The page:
Buckingham County native Louise Harrison McCraw cofounded the Braille Circulating Library, in Richmond, to meet the needs of an underserved population.
Growing up in Buckingham County, Louise Harrison McCraw (February 1893–January 25, 1975) wanted to be a writer. By age eleven she had started sending stories to the children's page of Richmond's Times Dispatch, several of which appeared in print. After graduating from the Woman's College of Richmond in 1911, she taught school in Buckingham. During the 1920s she moved to Richmond and served as secretary of the Excelsior Band, an interdenominational group that ministered to prisoners.
Deeply committed to her faith, McCraw admired the work of Presbyterian writer James H. McConkey. After he spoke in Richmond she suggested that he publish his books in braille, the system of writing for blind people in which letters are represented by raised dots. In November 1925 they established the Braille Circulating Library with its first headquarters in a closet in McCraw's rented room. Funded entirely by private donations, the library of evangelical Christian literature continued to expand and by 1951 McCraw was sending books without charge to almost 1,800 borrowers in the United States and eighteen countries.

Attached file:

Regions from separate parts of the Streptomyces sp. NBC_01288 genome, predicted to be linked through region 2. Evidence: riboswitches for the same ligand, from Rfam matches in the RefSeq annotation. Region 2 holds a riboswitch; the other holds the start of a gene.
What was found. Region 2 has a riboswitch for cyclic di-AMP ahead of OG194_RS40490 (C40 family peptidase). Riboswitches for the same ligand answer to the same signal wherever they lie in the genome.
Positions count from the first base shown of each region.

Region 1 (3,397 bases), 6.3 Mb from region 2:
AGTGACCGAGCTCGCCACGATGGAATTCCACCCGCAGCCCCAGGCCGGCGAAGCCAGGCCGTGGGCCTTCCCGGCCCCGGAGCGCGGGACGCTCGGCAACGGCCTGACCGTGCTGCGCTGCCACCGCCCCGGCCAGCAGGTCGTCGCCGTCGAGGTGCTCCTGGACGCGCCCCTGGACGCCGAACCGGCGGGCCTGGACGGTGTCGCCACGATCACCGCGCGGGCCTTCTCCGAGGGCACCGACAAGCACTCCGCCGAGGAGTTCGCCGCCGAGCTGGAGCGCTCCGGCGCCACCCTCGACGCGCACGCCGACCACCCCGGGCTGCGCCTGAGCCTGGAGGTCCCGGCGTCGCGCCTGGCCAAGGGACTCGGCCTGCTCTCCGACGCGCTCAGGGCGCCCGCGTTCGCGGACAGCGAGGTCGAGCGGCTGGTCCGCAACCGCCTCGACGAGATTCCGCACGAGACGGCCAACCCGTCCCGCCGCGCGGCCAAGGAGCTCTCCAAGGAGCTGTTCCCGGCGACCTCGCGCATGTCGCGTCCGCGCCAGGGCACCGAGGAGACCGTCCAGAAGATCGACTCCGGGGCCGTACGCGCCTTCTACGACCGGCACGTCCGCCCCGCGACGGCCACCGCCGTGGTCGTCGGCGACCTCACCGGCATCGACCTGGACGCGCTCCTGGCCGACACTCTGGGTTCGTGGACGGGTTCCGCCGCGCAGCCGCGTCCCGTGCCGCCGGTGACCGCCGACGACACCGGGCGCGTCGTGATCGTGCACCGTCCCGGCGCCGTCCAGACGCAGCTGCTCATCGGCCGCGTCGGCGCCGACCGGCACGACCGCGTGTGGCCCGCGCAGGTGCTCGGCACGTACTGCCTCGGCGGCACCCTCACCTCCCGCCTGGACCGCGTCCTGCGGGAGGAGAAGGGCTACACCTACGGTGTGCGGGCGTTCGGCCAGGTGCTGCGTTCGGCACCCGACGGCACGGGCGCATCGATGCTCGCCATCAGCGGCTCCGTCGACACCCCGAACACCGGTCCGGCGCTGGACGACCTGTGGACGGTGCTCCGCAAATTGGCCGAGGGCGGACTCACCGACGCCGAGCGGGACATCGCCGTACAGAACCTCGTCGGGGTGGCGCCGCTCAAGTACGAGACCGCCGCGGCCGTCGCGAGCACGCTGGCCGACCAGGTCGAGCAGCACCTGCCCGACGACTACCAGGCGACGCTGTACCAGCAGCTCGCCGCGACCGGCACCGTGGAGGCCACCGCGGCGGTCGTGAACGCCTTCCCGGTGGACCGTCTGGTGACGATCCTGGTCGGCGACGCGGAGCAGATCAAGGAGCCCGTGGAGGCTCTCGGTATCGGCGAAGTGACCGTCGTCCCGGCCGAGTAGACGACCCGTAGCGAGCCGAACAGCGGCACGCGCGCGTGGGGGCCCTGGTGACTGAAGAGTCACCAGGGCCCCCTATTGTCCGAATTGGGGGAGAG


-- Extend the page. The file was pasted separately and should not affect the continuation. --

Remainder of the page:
In 1936 McCraw published her first full-length novel, Hearts That Understand, which dealt with social problems in a southern city. More novels, all with Christian themes, followed during the next three decades, as well as a biography of McConkey. In 1969 McCraw was named executive secretary emerita after retiring from the Braille Circulating Library, which continues to circulate materials worldwide.
Nominated by Joanne L. Yeck, Kettering, Ohio.
Reprinted with permission of the Library of Virginia.